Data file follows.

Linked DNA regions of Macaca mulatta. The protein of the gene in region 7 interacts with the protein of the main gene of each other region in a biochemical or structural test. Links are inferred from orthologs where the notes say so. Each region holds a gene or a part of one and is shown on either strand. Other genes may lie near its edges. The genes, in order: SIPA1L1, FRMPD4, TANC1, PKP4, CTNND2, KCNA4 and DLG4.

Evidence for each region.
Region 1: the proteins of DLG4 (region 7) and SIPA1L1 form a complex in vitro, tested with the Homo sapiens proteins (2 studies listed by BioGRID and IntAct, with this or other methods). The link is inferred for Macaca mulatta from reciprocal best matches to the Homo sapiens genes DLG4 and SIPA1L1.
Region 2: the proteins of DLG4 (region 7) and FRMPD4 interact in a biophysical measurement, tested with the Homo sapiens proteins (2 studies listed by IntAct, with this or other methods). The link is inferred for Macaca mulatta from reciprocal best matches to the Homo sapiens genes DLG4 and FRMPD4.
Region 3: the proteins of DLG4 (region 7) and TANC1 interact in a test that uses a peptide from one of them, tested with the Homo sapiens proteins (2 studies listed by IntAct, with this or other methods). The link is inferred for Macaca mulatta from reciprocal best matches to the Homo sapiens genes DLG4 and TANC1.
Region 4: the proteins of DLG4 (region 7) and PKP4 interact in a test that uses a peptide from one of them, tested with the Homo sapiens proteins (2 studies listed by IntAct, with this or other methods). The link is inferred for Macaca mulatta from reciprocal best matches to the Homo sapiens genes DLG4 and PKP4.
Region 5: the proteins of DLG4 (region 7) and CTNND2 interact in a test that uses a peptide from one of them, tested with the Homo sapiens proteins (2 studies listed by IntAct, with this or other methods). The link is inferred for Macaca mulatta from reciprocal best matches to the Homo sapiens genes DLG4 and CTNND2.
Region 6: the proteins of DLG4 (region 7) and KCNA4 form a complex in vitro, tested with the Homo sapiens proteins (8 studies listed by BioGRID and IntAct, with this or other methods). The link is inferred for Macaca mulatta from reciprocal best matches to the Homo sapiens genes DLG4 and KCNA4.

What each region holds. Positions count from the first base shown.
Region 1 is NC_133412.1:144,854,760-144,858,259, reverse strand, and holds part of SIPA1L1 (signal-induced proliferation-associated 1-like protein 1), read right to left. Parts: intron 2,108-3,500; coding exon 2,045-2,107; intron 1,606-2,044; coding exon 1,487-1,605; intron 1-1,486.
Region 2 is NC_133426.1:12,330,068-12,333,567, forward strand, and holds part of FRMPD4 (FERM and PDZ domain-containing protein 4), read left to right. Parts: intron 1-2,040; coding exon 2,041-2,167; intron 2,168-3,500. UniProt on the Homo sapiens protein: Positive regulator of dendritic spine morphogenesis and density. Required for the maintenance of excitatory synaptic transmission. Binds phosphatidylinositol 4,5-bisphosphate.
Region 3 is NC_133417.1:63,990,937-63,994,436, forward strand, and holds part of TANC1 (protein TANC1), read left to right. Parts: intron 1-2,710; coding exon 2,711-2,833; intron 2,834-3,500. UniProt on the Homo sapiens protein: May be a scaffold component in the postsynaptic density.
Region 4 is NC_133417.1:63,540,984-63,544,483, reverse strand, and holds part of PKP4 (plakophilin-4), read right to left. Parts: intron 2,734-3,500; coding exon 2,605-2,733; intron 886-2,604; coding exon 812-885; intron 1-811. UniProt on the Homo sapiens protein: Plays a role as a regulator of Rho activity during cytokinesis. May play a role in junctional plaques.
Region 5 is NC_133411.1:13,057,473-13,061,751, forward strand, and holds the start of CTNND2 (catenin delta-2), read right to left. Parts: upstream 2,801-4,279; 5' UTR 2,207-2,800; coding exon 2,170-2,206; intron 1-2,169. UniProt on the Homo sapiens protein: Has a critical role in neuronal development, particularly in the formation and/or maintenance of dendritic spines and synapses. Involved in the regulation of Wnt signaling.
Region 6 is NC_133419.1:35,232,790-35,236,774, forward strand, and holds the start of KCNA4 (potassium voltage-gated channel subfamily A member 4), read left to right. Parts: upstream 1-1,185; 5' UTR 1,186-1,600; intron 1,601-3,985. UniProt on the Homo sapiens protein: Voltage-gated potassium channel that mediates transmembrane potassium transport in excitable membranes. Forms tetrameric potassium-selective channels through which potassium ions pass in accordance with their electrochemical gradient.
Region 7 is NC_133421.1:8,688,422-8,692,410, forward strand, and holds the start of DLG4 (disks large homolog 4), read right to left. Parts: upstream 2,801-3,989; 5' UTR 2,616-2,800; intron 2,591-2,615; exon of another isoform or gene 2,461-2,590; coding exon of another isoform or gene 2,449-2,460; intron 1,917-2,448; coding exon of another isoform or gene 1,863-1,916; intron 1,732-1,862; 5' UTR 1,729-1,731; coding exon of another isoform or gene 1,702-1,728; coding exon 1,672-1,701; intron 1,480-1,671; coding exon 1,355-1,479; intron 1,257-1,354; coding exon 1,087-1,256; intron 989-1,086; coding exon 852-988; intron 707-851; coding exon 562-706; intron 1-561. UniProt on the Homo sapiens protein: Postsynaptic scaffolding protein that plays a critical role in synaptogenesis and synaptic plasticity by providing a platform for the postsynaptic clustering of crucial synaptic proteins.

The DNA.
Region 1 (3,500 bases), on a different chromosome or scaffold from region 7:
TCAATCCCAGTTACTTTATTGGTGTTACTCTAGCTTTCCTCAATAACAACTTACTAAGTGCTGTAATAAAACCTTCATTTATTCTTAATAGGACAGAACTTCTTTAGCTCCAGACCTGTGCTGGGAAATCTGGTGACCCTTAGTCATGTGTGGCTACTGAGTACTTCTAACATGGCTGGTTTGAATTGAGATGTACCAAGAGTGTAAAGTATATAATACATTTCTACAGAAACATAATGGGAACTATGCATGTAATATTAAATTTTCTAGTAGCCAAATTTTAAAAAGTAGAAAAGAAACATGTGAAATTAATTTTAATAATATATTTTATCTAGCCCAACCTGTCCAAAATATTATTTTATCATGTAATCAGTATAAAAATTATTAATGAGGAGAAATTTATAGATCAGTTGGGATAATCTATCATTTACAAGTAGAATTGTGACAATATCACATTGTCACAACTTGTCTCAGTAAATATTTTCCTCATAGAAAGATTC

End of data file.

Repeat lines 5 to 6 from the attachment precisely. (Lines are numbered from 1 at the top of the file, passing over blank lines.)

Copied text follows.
Region 3: the proteins of DLG4 (region 7) and TANC1 interact in a test that uses a peptide from one of them, tested with the Homo sapiens proteins (2 studies listed by IntAct, with this or other methods). The link is inferred for Macaca mulatta from reciprocal best matches to the Homo sapiens genes DLG4 and TANC1.
Region 4: the proteins of DLG4 (region 7) and PKP4 interact in a test that uses a peptide from one of them, tested with the Homo sapiens proteins (2 studies listed by IntAct, with this or other methods). The link is inferred for Macaca mulatta from reciprocal best matches to the Homo sapiens genes DLG4 and PKP4.